As Reported in the book entitled "John Wesley the Methodist."

          The following are the minutes which provoked the controversy over Calvinism and the split with Lady Huntingdon.
          Wesley carefully guarded his own doctrine of Christian perfection from this peril. He considered antinomianism the worst of all heresies. Most strenuously and persistently did he teach that the profession of justification by faith should ever be tested by right conduct.
          "I would not advise to preach the law without the Gospel any more than the Gospel without the law," wrote John Wesley, referring to the so-called Gospel preaching which he disowned. "Undoubtedly both should be preached in their turns; yea, both at once, or both in one." And he sums up the Christian ethics taught by himself and John Nelson in these words: "God loves you; therefore love and obey him. Christ died for you; therefore die to sin. Christ is risen; therefore rise in the image of God. Christ liveth evermore; therefore live to God till you live with him in glory." "So we preached; and so you believed! This is the scriptural way, the Methodist way, the true way. God grant we may never turn therefrom, to the right hand or to the left."
          Wesleys intense conviction of the importance of practical morality led him to take drastic measures to rid his society of antinomian teachers, and their perversions of evangelical truth. But, as Fletcher says. antinomianism had "spread like wildfire" among some of the societies. Most of Wesleys preachers, like John Nelson, never ceased to urge the people to maintain good works. But a few were using the cant phrases and catchwords of a perverted Calvinism. It would be unjust to call the leading Calvinistic clergy antinomians. Wesley did not do so. But the teaching of some of them provided little safeguard against immorality at a time when antinomianism was doing fatal damage to the cause of religion. They held, practically, that since salvation was all of grace through faith, they were not required to maintain good works; their standing in Christ was secured by election, and, clothed in his imputed righteousness, their own righteousness was a matter of indifference. It was not merely a logical deduction on Wesleys part that looseness of life might result from such loose doctrine. He had painful evidence that immorality was the actual result. He claimed the right to deal with the matter in his own Conference of preachers which met in London a month before he death of Whitefield. Hence arose the famous Minute1770, the outburst of a controversy which lasted for eight years, and the publication of Fletchers celebrated Checks to Antinomianism.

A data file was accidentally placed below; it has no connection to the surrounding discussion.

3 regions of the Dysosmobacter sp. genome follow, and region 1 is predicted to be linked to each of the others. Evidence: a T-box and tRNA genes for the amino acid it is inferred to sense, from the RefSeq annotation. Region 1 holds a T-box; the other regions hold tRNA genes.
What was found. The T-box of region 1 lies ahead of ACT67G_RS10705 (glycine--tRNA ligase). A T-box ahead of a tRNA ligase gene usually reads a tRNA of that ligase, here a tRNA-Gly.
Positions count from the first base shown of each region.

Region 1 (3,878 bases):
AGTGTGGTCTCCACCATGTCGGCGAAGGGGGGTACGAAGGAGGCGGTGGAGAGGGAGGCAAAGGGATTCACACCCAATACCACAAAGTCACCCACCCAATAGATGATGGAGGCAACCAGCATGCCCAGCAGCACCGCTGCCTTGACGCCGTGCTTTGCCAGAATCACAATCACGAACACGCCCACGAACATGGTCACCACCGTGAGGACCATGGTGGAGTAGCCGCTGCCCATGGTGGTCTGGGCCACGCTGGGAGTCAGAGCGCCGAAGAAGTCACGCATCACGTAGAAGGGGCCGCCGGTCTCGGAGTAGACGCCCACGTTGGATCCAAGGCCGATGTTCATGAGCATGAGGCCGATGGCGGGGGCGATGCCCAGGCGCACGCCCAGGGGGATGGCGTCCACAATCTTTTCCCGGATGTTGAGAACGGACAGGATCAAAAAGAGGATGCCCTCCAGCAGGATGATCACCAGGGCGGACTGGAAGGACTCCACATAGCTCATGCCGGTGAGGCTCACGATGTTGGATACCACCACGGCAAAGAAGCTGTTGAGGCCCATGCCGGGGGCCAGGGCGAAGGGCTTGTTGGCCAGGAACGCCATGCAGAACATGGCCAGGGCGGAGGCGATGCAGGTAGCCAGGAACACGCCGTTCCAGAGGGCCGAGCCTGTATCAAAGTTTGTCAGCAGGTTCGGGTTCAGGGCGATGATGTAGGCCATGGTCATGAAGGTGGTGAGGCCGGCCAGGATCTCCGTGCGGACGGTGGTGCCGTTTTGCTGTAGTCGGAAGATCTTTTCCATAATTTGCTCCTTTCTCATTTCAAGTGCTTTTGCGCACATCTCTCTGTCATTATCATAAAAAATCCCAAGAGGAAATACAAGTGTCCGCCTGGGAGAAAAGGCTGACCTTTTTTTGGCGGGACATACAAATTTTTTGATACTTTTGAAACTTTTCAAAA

The Minute which provoked the new controversy declared: We said in 1744, 'We have leaned too much toward Calvinism. Wherein?
          "1. With regard to mans faithfulness. Our Lord himself taught us to use the expression. And we ought never to be ashamed of it. We ought steadily to assert, on his authority. that if a man is not 'faithful in the unrighteous mammon. God will not give him the true riches.
          "2. With regard to working for life. This also our Lord has expressly commanded us. 'Labor () literally, 'work, 'for the meat that endureth to everlasting life. And, in fact, every believer, till he comes to glory, works for as well as from life.
          "3. We have received it as a maxim that 'a man is to do nothing in order to justification. Nothing can be more false. Whoever desires to find favor with God should 'cease from evil, and learn to do well. Whoever repents should do ' works meet for repentance."
          Then followed a review of the whole affair, concluding that "we are every hour and every moment pleasing or displeasing to God, according to our works; according to the whole of our inward tempers and our outward behavior."
          This restatement of doctrine was intended for the preachers, and as a counterblast to antinomianism. Lady Huntingdon and her Calvinistic friends, however, regarded it as an attack on their doctrine of "imputed righteousness and "justification by faith." Wesley seldom used the former term, on account of its frequent abuse, but the tenor of his preaching for thirty years and his recent sermon on the death of Whitefield ought to have convinced them of his loyalty to the great doctrine of the Reformation, justification by faith.
          Lady Huntingdon broke off her friendship with the Wesleys, and declared that she "could burn against" the Minute.

(From IMARC: This debate laid the ground work for John Fletchers "Checks to Antinomianism")